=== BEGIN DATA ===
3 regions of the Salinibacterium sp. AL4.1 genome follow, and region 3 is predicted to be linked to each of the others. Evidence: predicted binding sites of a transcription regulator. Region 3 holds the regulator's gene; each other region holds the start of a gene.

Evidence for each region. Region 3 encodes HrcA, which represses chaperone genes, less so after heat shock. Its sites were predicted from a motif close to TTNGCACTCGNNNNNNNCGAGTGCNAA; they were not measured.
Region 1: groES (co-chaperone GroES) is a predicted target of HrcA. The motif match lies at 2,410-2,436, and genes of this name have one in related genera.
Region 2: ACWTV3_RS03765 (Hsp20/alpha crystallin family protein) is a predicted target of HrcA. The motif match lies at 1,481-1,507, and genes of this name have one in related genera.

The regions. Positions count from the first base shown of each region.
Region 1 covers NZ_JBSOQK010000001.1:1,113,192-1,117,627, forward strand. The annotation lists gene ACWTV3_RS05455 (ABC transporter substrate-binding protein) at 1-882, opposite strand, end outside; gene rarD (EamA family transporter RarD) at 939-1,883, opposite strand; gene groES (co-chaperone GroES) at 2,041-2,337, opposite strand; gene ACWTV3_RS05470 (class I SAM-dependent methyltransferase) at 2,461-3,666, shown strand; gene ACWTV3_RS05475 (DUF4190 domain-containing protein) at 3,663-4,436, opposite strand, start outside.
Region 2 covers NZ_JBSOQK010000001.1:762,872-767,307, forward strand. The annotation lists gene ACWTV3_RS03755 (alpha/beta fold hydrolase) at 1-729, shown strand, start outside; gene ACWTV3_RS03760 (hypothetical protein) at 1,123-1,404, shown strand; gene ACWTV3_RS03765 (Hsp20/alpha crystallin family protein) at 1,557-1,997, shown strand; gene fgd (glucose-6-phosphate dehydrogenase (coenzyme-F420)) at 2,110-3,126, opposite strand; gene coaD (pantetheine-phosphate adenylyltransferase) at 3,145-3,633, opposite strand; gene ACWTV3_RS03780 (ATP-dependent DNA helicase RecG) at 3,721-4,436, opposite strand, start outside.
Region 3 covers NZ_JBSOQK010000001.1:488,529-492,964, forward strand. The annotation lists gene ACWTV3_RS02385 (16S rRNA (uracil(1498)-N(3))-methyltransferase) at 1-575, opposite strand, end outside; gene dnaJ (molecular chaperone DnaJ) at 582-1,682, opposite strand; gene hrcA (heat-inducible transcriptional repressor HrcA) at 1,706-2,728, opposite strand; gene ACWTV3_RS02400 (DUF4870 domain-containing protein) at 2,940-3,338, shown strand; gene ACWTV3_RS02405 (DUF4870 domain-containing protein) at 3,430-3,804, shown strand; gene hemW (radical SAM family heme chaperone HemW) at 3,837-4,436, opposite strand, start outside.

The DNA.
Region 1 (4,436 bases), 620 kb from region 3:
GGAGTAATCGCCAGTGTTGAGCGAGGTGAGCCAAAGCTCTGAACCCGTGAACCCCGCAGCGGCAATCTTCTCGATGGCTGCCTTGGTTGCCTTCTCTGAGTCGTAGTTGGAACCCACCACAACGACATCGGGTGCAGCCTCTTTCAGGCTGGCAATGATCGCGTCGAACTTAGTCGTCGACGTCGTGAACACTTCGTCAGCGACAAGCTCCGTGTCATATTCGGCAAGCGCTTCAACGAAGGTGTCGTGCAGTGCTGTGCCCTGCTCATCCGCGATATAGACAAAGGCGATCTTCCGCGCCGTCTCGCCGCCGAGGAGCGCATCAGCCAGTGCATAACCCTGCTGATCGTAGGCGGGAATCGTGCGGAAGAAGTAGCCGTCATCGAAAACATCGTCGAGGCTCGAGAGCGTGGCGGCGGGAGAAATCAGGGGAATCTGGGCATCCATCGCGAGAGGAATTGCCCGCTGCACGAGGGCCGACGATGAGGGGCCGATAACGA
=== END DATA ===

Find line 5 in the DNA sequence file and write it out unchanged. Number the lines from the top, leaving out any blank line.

The regions. Positions count from the first base shown of each region.